I'm working on a new OMBIIGIZI record, and currently working on some live shows with the Medicine Singers, Lee Ranaldo and Yonatan Gat. Last year, I was invited to a recording session in Montreal at Hotel2Tango with the Medicine Singers and Yonatan Gat. Maybe a week before, Yonatan Gat shared with me that Lee Ronaldo would be at the recording session, too. So we all got together: Thor [Harris] was there, and Chris, who's the bassist for like St. Vincent. And some of the Godspeed [You! Black Emperor] people like Becky Foon. And Jessica Moss was there, too. We recorded an album, and I didn't really know what was going to happen. But a few months ago, I went up to New York to Yonatan Gat's studio, and we listened to the music and it sounds really good. They're hoping to put it out next year in the fall, and so right now, I'm just helping them out with getting a Canadian agent. They're gonna start booking a package deal, something like that. That's all kind of in the works.

OMBIIGIZI started a new record maybe six months ago. We went to Nyles [Spencer]'s studio — the Tragically Hip's studio in Bath. I had some new songs that I wanted to show them, and we ended up recording those songs, but then we ran into some stuff with the label [Arts & Crafts] and they weren't willing to put more money into the second album, because technically we signed a one-album deal. But they're really interested in the songs, and I'm almost 100-percent sure that they'll put out the next one. We recently got some funding, and so now we're going in to finish the whole thing off.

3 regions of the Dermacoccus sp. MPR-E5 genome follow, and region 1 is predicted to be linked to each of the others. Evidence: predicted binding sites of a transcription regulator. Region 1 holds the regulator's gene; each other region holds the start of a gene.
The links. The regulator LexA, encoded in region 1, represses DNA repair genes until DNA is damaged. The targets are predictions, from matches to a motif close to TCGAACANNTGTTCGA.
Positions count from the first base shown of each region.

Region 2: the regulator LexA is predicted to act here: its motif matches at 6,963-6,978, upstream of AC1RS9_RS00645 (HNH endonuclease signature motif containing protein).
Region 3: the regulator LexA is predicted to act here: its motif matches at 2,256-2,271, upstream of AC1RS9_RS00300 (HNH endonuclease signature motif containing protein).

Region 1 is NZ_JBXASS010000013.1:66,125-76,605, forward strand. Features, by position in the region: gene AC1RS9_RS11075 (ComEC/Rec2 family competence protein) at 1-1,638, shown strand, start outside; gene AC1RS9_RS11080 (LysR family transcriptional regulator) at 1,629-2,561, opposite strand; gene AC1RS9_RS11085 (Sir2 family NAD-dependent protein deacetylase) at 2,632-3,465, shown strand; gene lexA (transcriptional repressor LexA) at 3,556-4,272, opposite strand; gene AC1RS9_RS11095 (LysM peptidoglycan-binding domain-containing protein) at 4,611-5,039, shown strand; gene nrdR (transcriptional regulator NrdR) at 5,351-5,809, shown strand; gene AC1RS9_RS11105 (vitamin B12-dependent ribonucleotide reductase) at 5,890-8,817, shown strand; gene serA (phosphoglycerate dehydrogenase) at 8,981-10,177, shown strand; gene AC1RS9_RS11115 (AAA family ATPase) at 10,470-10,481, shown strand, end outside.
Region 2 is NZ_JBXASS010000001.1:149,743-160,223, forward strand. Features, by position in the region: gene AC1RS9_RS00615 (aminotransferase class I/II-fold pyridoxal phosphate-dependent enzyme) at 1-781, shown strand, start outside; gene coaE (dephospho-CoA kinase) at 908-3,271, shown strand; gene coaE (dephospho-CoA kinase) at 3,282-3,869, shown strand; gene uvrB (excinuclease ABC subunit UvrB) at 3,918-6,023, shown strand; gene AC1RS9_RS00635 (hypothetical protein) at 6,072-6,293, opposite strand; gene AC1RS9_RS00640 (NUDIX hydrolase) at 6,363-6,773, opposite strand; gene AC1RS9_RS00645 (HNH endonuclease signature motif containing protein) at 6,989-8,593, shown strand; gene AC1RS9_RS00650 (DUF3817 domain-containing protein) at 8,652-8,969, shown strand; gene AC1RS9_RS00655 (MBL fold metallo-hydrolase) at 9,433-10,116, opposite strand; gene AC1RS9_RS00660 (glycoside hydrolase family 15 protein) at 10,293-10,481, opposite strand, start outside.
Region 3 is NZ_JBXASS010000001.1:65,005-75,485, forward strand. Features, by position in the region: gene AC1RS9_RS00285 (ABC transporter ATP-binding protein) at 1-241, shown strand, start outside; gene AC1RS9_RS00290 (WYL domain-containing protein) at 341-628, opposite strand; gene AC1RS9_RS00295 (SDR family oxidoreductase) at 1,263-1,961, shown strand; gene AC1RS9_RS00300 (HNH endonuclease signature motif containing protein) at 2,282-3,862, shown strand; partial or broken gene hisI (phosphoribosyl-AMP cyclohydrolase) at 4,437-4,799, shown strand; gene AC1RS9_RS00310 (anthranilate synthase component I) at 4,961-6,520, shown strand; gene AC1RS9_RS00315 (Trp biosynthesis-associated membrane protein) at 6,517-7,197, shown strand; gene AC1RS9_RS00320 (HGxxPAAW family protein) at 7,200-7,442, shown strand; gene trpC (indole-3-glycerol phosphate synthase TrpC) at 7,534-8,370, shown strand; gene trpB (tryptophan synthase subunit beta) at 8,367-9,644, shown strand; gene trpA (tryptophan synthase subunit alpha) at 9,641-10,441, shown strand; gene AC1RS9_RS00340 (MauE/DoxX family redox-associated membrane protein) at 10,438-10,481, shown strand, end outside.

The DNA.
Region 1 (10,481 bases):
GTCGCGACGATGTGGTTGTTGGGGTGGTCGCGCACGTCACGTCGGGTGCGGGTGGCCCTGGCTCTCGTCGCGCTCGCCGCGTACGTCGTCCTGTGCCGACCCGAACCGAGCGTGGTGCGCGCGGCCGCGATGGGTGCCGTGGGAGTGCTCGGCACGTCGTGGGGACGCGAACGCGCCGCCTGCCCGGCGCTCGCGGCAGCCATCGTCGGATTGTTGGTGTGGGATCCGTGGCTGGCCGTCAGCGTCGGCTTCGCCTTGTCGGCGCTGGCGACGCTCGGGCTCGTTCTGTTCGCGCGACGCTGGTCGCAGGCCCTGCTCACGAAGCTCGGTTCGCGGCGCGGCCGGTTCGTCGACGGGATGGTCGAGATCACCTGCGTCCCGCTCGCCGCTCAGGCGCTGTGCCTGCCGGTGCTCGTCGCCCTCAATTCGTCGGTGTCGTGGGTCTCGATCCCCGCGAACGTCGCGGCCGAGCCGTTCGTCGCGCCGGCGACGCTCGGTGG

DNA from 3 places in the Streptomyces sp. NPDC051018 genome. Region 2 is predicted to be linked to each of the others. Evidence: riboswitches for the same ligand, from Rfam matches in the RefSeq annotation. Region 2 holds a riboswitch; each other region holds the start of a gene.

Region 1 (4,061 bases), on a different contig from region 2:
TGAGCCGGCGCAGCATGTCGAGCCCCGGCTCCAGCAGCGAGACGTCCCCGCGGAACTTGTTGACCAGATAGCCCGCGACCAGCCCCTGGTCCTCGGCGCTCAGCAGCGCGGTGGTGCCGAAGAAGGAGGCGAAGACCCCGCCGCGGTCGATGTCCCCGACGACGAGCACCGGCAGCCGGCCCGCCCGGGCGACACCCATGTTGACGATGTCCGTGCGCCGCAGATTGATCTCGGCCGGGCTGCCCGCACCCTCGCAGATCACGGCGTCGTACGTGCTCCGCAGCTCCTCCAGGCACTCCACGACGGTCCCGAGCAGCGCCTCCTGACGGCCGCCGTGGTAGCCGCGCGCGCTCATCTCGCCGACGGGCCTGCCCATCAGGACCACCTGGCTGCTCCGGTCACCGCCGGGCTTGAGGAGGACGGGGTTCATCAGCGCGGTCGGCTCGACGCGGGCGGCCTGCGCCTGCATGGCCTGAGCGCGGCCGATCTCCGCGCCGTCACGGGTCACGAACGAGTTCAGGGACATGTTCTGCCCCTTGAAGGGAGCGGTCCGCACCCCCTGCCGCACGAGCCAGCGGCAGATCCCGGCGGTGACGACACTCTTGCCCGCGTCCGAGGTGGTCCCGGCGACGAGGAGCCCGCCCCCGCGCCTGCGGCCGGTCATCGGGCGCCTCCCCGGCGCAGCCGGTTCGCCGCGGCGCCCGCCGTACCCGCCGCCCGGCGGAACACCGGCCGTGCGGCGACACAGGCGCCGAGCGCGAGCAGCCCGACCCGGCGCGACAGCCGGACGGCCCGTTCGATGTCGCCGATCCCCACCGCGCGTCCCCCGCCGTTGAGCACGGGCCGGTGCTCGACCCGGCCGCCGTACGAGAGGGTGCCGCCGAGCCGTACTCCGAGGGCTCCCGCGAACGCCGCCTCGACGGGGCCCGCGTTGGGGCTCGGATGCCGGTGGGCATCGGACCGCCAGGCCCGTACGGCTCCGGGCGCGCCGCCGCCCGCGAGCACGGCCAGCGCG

What are your current fixations?

I just worked on a documentary called The Nature of Things with David Suzuki. I just finished that, and before that, I was really jumping into film scores. Really studying them and listening to documentaries — listening to the music in the background. I would pick a scene, listen to it and watch it and be like, "What is the music doing for this reveal?" or something like that. And so I've been really into that. And listening back to, say, the Blade Runner soundtrack, which was something that really influenced me as a young person. So mostly, film scores are what I'm really into, because I find a lot of freedom in that. It allows me not to have to tour and be stressed about all that kind of stuff — even though these days, we have a lot of help with touring. Adam [Sturgeon] works really hard in OMBIIGIZI as more of the tour manager.